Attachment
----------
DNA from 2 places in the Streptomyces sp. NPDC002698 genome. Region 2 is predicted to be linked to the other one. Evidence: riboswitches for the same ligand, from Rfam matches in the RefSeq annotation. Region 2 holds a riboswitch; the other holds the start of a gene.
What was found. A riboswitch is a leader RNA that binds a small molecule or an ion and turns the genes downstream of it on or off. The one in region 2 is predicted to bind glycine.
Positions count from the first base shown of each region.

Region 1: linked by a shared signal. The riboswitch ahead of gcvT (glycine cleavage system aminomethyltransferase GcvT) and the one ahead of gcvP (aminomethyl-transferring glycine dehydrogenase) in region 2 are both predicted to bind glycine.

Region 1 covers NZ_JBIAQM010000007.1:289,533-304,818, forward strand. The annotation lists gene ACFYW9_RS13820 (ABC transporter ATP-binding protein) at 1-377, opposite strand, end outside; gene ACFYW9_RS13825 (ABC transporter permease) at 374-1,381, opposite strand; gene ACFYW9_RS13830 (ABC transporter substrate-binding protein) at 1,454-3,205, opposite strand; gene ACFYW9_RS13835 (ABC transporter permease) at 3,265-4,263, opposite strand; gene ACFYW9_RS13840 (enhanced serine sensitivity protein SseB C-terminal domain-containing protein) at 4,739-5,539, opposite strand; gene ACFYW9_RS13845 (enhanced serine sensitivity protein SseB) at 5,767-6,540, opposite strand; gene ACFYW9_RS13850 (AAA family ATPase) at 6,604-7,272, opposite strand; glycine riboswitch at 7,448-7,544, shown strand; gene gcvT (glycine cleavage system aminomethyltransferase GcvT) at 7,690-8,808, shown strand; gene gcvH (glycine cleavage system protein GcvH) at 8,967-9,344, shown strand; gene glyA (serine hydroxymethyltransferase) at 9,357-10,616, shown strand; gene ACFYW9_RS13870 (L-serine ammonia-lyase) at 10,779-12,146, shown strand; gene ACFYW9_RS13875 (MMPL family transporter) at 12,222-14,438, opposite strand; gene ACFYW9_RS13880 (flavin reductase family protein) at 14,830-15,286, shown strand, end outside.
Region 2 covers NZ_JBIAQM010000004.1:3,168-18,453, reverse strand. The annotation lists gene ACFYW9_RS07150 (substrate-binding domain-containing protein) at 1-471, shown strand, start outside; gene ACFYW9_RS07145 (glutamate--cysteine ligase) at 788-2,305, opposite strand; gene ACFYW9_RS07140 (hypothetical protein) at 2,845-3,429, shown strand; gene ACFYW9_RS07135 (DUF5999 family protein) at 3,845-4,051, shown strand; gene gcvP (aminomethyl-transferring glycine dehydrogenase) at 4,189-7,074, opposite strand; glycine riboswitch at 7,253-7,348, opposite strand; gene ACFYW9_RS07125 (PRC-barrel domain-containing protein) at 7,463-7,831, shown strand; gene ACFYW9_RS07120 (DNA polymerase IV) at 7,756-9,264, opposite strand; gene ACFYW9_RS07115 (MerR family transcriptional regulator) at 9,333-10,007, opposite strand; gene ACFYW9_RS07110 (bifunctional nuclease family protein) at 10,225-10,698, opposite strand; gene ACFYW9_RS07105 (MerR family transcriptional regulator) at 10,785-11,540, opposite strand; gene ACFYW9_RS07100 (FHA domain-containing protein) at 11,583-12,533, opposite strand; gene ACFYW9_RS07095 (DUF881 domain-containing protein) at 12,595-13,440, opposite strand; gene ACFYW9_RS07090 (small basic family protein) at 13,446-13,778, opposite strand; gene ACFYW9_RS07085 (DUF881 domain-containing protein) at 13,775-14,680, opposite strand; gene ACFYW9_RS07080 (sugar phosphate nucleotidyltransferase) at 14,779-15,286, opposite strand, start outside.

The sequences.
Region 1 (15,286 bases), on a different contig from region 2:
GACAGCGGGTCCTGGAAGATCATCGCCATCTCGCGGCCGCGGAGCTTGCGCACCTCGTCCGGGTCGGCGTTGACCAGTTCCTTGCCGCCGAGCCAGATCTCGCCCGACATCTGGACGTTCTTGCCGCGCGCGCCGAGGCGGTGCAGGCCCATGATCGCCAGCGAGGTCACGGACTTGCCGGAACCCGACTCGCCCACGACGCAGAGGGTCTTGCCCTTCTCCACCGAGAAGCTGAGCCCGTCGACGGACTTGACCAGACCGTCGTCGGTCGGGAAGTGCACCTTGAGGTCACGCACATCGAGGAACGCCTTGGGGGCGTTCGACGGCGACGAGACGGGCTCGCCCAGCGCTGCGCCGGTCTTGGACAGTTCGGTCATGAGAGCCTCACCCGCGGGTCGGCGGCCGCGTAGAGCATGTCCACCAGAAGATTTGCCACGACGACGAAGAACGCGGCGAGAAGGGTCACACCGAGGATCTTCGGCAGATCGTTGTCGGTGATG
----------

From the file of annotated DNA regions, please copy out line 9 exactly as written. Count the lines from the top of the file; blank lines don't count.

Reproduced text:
GACAGCGGGTCCTGGAAGATCATCGCCATCTCGCGGCCGCGGAGCTTGCGCACCTCGTCCGGGTCGGCGTTGACCAGTTCCTTGCCGCCGAGCCAGATCTCGCCCGACATCTGGACGTTCTTGCCGCGCGCGCCGAGGCGGTGCAGGCCCATGATCGCCAGCGAGGTCACGGACTTGCCGGAACCCGACTCGCCCACGACGCAGAGGGTCTTGCCCTTCTCCACCGAGAAGCTGAGCCCGTCGACGGACTTGACCAGACCGTCGTCGGTCGGGAAGTGCACCTTGAGGTCACGCACATCGAGGAACGCCTTGGGGGCGTTCGACGGCGACGAGACGGGCTCGCCCAGCGCTGCGCCGGTCTTGGACAGTTCGGTCATGAGAGCCTCACCCGCGGGTCGGCGGCCGCGTAGAGCATGTCCACCAGAAGATTTGCCACGACGACGAAGAACGCGGCGAGAAGGGTCACACCGAGGATCTTCGGCAGATCGTTGTCGGTGATG